53. The State party should:
(a) Take the legislative , administrative and other measures necessary to guarantee respect for the physical integrity and autonomy of intersex persons and to ensure that no one is subjected during infancy or childhood to non-urgent medical or surgical procedures intended to decide the sex of the child without his or her informed consent;
(b) Guarantee impartial counselling services and psychological and social support for all intersex children and their parents , so as to inform them of the consequences of unnecessary and non-urgent surgery and other medical treatment to decide on the sex of the child and the possibility of postponing any decision on such treatment or surgery until the persons concerned can decide by themselves;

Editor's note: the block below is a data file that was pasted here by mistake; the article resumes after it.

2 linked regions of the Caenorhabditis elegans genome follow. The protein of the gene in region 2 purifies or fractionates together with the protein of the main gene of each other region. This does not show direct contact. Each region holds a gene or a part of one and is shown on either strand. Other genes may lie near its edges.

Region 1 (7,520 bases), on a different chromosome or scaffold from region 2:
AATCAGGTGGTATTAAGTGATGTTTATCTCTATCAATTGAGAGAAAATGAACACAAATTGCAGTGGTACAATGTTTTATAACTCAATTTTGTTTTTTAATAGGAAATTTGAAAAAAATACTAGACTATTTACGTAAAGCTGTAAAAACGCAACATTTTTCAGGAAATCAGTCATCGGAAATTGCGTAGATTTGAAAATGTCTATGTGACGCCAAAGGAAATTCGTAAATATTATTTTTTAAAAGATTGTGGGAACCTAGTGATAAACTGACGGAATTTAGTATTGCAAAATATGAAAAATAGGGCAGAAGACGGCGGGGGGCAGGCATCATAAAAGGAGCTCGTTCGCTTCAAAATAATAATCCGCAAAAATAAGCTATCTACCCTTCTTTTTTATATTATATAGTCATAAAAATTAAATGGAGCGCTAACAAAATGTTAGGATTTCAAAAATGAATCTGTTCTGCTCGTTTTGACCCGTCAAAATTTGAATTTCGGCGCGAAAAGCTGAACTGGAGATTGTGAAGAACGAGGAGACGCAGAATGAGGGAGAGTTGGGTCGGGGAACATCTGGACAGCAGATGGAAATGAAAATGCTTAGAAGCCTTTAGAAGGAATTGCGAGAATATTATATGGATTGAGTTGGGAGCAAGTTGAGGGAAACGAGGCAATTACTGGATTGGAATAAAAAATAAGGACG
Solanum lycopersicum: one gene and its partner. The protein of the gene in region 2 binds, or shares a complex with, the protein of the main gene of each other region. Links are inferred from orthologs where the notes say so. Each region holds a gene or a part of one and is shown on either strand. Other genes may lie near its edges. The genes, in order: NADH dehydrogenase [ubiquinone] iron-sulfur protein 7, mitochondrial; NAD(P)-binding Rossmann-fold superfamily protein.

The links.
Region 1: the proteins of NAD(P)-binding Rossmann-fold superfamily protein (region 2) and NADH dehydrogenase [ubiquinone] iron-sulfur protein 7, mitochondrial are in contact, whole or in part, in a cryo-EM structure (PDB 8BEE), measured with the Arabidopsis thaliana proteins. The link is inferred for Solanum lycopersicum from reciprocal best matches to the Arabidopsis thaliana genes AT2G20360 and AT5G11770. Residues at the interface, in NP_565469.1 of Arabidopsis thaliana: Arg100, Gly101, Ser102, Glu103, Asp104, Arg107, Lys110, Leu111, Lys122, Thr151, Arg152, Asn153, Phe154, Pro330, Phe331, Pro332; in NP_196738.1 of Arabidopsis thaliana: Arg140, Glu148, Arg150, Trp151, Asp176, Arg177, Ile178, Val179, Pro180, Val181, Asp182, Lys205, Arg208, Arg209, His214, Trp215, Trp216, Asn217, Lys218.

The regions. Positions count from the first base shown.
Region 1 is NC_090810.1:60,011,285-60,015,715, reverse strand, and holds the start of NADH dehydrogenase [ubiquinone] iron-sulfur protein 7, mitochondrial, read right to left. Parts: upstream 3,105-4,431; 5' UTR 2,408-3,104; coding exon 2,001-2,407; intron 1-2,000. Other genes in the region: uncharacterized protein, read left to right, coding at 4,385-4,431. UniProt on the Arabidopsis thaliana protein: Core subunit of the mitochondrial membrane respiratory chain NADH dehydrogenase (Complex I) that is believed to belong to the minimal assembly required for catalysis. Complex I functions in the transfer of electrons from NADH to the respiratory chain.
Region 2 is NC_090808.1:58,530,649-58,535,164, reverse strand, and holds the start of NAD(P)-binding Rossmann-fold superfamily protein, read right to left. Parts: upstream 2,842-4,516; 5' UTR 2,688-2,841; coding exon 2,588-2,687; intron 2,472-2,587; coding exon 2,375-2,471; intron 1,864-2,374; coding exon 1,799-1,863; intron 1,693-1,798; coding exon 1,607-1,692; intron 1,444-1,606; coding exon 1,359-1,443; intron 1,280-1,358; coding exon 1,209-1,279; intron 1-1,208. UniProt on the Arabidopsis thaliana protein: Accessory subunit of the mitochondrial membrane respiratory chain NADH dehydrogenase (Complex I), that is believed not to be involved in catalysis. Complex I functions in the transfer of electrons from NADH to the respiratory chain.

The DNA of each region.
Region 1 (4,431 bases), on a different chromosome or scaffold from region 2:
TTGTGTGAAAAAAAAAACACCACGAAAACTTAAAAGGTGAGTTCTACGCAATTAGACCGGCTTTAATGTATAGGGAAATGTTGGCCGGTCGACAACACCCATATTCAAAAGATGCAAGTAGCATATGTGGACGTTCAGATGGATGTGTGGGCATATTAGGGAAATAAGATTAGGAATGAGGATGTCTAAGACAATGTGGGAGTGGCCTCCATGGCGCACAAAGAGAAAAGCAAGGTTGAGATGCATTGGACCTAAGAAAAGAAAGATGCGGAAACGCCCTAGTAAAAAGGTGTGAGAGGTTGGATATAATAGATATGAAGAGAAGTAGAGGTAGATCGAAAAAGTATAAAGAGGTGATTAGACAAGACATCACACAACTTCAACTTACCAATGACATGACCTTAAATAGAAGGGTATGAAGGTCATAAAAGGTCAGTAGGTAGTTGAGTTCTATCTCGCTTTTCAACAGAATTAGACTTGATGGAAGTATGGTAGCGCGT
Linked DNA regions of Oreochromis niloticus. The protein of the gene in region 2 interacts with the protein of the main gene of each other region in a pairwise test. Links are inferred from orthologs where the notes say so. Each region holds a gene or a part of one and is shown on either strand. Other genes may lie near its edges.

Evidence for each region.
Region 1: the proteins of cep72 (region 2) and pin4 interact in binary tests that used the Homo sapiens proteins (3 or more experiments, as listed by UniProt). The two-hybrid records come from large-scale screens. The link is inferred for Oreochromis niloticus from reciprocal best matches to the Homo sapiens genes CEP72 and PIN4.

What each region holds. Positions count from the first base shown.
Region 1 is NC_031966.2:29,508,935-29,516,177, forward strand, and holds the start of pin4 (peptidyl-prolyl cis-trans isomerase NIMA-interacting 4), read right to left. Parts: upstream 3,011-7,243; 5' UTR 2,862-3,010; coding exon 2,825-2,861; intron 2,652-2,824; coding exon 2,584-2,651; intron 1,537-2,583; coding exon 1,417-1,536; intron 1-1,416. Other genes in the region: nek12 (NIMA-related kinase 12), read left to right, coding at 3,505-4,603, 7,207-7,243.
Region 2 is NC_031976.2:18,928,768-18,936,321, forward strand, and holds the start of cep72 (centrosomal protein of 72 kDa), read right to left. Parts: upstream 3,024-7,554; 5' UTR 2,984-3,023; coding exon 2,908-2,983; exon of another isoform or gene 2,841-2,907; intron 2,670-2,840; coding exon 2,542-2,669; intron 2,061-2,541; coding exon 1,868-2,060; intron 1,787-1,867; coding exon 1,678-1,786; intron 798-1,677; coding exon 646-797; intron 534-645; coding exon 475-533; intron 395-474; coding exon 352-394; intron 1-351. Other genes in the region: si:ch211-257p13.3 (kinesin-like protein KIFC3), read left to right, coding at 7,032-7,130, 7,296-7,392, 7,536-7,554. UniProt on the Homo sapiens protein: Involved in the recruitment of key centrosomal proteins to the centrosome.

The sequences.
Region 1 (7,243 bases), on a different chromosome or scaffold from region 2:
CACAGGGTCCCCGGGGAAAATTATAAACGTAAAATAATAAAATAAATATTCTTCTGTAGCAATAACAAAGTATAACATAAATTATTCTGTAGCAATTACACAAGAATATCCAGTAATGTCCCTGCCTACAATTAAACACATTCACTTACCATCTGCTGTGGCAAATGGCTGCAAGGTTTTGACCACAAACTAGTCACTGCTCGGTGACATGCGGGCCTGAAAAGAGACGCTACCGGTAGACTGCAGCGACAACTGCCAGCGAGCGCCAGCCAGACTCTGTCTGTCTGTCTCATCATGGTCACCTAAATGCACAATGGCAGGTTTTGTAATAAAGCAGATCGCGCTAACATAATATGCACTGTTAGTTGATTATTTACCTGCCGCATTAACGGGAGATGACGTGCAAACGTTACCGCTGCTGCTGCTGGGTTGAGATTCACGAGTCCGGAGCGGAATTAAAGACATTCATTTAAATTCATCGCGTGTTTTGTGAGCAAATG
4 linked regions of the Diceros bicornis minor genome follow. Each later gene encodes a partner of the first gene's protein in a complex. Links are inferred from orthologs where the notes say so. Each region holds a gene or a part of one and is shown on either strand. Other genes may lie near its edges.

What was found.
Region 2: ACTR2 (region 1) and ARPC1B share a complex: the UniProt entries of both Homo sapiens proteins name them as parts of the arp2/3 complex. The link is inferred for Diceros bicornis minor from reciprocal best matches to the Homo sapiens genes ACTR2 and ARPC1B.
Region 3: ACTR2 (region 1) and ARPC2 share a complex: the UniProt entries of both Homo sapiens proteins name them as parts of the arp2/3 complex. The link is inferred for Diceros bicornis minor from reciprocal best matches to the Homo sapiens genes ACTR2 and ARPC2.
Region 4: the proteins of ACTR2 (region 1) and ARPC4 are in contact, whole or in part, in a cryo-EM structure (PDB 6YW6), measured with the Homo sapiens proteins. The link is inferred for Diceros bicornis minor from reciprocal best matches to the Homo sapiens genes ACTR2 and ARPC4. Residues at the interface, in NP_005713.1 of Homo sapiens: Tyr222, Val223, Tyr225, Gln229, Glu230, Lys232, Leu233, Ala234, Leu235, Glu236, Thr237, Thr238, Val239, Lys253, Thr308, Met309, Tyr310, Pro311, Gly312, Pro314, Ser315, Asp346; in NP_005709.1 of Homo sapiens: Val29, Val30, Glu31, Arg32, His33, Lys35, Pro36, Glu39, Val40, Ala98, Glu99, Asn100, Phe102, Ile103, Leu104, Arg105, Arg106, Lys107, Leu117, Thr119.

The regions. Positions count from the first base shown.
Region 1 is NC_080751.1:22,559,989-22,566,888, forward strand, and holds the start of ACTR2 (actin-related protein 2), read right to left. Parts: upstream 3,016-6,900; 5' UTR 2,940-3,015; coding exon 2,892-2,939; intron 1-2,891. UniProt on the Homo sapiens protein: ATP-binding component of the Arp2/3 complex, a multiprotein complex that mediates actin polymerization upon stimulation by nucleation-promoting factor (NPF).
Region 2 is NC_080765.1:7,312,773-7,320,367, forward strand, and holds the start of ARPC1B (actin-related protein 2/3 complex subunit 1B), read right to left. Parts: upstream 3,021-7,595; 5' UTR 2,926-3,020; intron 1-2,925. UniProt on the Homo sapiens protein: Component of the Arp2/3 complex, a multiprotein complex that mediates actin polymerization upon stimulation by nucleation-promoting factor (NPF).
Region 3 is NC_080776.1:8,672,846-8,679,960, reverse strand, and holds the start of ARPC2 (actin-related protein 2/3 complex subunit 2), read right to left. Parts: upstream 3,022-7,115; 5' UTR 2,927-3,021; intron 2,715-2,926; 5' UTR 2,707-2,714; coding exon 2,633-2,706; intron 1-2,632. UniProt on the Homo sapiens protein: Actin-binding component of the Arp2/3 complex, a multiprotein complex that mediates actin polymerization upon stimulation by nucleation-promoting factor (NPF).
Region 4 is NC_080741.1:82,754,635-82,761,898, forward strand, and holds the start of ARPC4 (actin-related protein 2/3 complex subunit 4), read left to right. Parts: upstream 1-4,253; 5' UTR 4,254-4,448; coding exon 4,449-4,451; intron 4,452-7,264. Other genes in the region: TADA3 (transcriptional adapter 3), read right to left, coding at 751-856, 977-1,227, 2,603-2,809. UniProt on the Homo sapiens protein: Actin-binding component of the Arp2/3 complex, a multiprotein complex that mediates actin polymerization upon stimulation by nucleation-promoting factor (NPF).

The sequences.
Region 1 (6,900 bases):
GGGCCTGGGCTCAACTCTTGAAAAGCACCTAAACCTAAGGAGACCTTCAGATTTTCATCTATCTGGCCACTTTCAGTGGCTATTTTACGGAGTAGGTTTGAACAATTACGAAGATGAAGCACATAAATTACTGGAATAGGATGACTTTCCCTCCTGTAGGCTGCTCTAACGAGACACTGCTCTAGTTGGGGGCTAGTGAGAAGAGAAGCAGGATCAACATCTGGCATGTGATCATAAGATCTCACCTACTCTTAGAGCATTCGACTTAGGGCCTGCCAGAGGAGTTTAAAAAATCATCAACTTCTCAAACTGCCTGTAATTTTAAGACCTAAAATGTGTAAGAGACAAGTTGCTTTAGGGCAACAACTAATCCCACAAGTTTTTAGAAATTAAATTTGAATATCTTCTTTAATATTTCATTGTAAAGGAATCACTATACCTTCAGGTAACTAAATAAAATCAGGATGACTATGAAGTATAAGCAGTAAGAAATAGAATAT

(c) Guarantee that full , free and informed consent is ensured in connection with medical and surgical treatments for intersex persons and that non-urgent , irreversible medical interventions are postponed until a child is sufficiently mature to participate in decision-making and give effective consent;
(d) Undertake investigation of instances of surgical interventions or other medical procedures performed on intersex persons without effective consent and prosecute and , if found responsible , punish perpetrators. It should also ensure that the victims are provided with redress including adequate compensation.